10. basic greed ... homogenizing responsibility certainly misses the mark- Petroleum is in everything we use, damned if we little people are responsible for that which is trillions of dollars of oil profit for those in high places - using mentholatum, plastics, driving a car short trips, silly to bear the burden...The scariest thing about the videos is the Atlantis thing. instead of us blowing up with atomic bombs- humans will end it all because of greed. It is what it is. Humans may need to be shaken off of this planet for a good long time - perhaps going the way of the dinosaur, irony not missed...It really is "interesting" to live during these times- on the cusp of apocolyptic challenges for life on this planet.Until there is a major shift in conciousness and spirit humans will be destructive, greedy, only a few glow their way through- you are one! Love you!

  11. hi lyle, well, that's why I like Bloggers Uniteso much, because all of our comments are pulled together and focused on one target topic, but I hear you. Politicians don't seem to hear their constituents nearly as well as they do big business - I can't help think if we were more organized and came out in bigger more cohesive numbers, something might be heard...

    Thank you Kim - sometimes I wonder if it's a false sense of empowerment, but we gotta try, right?! Other wise it's crazy time, spinning wheels and going no where. it's so much better to let it out in some way that at least feels constructive. I'm carrying deep breath with me, my random pick to 'rock my world' thanks to you. much love, k

    you're welcome Delphyne, and thank you too, for your thoughtful and sensitive post...

    yes cat, it is hard to see - and my doubts often run high, but i try to have faith, in mother nature herself... xox

    thank you megan, and valerie. xo

    hi Linda, to answer your question, yes. As a child of the 60's with parents active in anti establishment, anti war, and anti big business, it's always been a way of life for me as well. Often due to simple economic practicality - i never had a license or drove until my 30's, using my feet, bike and public transportation to get around; composting, gardening for veggies - and when we were young, buying inexpensively meant consignment shops or buying American! but now it's all China, so to live frugally often means to support over use of fossil fuels, if unaware... Today I'm fortunate enough to be able to afford organic, locally grown, LED replacement bulbs, hybrid vehicles, etc - but I live in this world, and do feel a part of the responsibility for the resources used. Perhaps it's an overblown sense of responsibility, but it's there! Not for the lack of a safety valve, but for being a part of the American Dream... Thank you for sharing the link.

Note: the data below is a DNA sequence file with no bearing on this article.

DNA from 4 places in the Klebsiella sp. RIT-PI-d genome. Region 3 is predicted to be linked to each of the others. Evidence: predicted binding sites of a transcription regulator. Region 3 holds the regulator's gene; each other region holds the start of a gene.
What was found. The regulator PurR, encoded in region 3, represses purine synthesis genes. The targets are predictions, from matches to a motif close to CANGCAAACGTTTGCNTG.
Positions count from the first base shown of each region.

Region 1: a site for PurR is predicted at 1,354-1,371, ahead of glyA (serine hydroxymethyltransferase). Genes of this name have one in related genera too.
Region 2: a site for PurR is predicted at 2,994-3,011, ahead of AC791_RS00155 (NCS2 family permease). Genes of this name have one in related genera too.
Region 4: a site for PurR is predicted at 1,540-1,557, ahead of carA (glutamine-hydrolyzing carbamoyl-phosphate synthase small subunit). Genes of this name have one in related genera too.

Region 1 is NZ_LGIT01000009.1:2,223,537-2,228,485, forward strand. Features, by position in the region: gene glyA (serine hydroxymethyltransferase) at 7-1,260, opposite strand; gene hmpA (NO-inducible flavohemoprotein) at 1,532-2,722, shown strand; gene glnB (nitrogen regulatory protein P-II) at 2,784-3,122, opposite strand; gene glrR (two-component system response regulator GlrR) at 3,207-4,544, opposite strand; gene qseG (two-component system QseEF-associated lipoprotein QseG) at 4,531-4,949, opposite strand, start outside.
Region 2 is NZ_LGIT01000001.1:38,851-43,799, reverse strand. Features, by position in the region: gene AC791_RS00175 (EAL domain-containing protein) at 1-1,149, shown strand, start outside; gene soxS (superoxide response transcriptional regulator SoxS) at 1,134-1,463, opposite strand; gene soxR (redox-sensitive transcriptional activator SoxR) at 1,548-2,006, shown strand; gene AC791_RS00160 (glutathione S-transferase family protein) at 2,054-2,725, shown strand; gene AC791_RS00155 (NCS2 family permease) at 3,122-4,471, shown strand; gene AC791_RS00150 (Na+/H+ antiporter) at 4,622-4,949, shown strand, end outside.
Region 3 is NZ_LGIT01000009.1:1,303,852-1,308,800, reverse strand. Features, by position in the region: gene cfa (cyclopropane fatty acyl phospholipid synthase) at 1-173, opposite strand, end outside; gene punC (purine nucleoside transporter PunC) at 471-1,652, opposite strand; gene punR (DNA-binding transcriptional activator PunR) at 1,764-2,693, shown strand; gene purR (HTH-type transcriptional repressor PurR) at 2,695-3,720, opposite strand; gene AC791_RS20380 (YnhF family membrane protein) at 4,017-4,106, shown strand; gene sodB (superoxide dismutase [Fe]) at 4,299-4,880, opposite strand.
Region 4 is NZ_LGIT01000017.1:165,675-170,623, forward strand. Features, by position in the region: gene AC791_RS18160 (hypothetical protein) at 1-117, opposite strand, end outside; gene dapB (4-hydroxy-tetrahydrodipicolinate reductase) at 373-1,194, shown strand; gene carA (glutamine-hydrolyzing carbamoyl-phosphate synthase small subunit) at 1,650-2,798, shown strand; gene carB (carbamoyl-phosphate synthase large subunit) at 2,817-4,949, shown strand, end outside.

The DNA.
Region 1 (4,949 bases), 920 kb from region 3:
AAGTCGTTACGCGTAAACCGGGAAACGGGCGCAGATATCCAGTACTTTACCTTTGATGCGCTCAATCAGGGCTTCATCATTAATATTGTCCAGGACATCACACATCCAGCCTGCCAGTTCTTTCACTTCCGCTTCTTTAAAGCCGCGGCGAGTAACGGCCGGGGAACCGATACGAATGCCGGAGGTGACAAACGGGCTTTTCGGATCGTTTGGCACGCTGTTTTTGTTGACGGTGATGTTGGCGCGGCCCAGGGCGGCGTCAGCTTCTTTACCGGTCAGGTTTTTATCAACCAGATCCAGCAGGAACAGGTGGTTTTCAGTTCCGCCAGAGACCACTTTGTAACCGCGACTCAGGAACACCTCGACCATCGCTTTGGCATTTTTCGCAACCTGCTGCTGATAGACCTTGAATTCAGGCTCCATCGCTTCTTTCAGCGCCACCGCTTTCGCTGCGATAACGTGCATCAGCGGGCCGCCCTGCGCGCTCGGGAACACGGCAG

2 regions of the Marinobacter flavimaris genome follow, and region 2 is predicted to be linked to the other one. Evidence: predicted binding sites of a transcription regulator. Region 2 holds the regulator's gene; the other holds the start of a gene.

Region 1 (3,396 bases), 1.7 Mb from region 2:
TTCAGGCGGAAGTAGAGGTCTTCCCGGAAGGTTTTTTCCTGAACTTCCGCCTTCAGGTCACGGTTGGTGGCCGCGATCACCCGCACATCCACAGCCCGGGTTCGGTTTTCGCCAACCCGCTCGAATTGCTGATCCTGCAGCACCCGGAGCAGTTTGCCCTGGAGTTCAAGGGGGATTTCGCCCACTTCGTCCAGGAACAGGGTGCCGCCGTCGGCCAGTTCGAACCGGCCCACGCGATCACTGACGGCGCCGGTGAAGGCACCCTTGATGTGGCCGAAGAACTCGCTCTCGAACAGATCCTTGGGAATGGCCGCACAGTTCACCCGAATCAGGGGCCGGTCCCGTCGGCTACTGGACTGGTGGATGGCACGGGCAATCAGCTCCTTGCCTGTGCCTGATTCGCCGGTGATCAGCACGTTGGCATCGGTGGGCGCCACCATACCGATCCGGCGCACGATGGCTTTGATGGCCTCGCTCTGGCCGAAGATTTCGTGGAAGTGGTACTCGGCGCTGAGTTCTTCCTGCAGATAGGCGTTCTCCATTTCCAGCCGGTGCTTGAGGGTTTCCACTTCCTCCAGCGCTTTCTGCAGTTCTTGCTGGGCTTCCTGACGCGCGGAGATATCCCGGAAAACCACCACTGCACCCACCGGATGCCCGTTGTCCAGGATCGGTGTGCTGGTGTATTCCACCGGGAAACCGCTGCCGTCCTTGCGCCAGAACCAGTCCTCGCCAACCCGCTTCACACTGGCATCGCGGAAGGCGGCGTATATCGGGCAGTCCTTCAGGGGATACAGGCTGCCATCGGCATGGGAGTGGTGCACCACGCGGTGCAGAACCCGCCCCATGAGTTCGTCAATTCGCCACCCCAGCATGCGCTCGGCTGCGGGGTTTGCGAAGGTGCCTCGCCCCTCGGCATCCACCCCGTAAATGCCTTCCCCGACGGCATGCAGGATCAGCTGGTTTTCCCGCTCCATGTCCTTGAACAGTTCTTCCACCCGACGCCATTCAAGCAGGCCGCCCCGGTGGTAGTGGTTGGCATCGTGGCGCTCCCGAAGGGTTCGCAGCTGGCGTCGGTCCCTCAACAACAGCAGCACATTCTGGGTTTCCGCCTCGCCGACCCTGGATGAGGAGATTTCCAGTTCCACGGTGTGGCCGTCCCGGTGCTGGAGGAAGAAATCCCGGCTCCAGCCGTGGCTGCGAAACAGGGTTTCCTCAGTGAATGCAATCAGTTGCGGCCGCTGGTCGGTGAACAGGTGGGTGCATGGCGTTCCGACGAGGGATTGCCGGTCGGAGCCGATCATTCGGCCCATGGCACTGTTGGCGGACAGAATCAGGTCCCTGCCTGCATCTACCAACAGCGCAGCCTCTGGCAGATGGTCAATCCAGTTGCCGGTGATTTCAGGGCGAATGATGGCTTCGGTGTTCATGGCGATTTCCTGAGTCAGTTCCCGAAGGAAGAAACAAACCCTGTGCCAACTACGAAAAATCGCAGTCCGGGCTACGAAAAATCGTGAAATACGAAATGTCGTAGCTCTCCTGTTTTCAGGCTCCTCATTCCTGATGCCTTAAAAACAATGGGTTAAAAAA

Yes, greed is a big factor, isn't it... while I don't think responsibility is equal across the board, to not share in our own small facet is to deny change is necessary in every corner of the world, in every aspect of how we do things, if we truly want our planet to thrive. At least that is what I believe. Sacrifice is necessary - we each are greedy in our own way. I know I am - I like air conditioning, and cannot imagine giving it up. Yes, I have been keeping it warmer, and I rely on fans more than the a/c, but I have not been willing to sacrifice it - yet. an I'm sure i could list many other things... i agree with you, shift in consciousness, and actions, will be the only solution. love you, too.

  12. Hi Karin,

    Thank you for this amazing artwork! Like you, I got the invite from Bloggers United for the Gulf and decided to join up. That is how I discovered your blog. I usually write about LGBT spirituality and art on the Jesus in Love Blog, but today I posted about the Gulf oil tragedy and how to help.

    My post today is:
    Christ-like birds in oil spill: You can help